Baker Co. commissioner reaches out to McKinlay on opioids

Palm Beach County Commissioner Melissa McKinlay

Baker County Commissioner Cathy Rhoden reached out to Palm Beach County Commissioner Melissa McKinlay for tips on how to start an opioids task force, an email exchange between the two commissioners shows.

“Our county, Baker County, is heavy into meth addiction and now we are seeing heroin move in,” Rhoden wrote to McKinlay.

But Rhoden has a more personal motivation to get involved in the fight.

“With a daughter who is a heroin addict and a grandson who is in prison from meth addiction I would like to do whatever it takes to educate and help our community about this issue,” Rhoden wrote.

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The daughter of a former aide to McKinlay died of an opioid overdose in November, a day before The Palm Beach Post published a series of articles on the devastation the crisis has brought to the county.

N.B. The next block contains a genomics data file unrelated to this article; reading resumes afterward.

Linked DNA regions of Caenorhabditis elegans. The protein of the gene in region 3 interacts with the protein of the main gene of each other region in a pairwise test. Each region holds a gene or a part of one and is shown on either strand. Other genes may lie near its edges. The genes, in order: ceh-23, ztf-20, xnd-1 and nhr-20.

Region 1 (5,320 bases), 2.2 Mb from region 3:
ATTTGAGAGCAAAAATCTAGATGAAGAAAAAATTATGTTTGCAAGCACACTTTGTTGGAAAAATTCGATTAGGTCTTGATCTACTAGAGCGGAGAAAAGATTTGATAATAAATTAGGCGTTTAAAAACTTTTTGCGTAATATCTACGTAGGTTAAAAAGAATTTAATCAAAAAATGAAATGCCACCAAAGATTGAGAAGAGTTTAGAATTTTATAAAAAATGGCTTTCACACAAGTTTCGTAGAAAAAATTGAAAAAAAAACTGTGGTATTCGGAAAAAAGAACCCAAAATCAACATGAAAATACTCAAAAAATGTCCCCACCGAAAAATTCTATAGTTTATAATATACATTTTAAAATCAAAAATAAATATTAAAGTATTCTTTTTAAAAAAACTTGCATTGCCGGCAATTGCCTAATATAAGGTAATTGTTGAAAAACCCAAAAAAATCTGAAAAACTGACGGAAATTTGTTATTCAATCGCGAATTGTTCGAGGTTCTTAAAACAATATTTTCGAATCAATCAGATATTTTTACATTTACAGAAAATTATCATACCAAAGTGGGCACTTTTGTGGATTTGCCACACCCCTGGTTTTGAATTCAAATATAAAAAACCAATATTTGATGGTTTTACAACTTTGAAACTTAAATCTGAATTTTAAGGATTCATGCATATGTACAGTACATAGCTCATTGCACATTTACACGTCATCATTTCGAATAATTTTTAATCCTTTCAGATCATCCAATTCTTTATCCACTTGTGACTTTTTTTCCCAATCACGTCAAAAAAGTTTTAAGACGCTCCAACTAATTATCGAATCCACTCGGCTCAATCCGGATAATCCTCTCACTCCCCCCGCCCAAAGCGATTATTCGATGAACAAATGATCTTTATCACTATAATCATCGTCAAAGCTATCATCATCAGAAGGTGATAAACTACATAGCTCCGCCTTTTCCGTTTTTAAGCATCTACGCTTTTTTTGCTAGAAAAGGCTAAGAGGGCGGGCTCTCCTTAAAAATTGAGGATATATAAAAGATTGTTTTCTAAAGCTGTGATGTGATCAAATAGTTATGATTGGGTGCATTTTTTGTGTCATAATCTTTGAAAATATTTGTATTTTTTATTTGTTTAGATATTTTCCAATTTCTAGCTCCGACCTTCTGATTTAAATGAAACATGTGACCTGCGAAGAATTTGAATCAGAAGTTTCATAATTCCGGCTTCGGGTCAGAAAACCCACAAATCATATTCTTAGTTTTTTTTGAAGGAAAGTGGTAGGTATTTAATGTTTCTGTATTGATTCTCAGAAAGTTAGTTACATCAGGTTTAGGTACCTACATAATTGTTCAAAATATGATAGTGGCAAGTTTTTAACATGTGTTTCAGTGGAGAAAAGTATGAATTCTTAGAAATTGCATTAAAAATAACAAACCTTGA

McKinlay has become a vocal advocate for more state and local action to combat the crisis, which has not only devastated families but wreaked havoc on local budgets.

The commissioner pushed for Gov. Rick Scott to declare a public health emergency, a move he ultimately took. And McKinlay has asked the county attorney to research the possibility of bringing suit against pharmaceutical companies, whose potent products are at the heart of the crisis.

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Delray Beach has decided to file suit against Big Pharma, a decision McKinlay shared Wednesday with other elected officials as they participated in a joint meeting between the Palm Beach County Commission and the Palm Beach County League of Cities.

Responding to Rhoden about forming a task force, McKinlay reached out to Palm Beach County Fire Rescue Capt. Houston Park.

“He led the charge,” McKinlay wrote. “I’ll ask him to call you.”

McKinlay invited Rhoden to Palm Beach County to attend an opioid task force meeting and offered sympathy for her family’s struggles.

“Thanks for sharing your story,” McKinlay wrote. “I am so sorry your family has been dealing with this.”

After ripping Trump, Frankel meets with local mayors

Lois Frankel speaks to the media on March 6, 2017. (Bruce R. Bennett / The Palm Beach Post)

U.S. Rep. Lois Frankel, D-West Palm Beach, held a discussion with mayors in her congressional district Wednesday, when they complained about a lack of mental health resources and sought her help in getting more federal funding.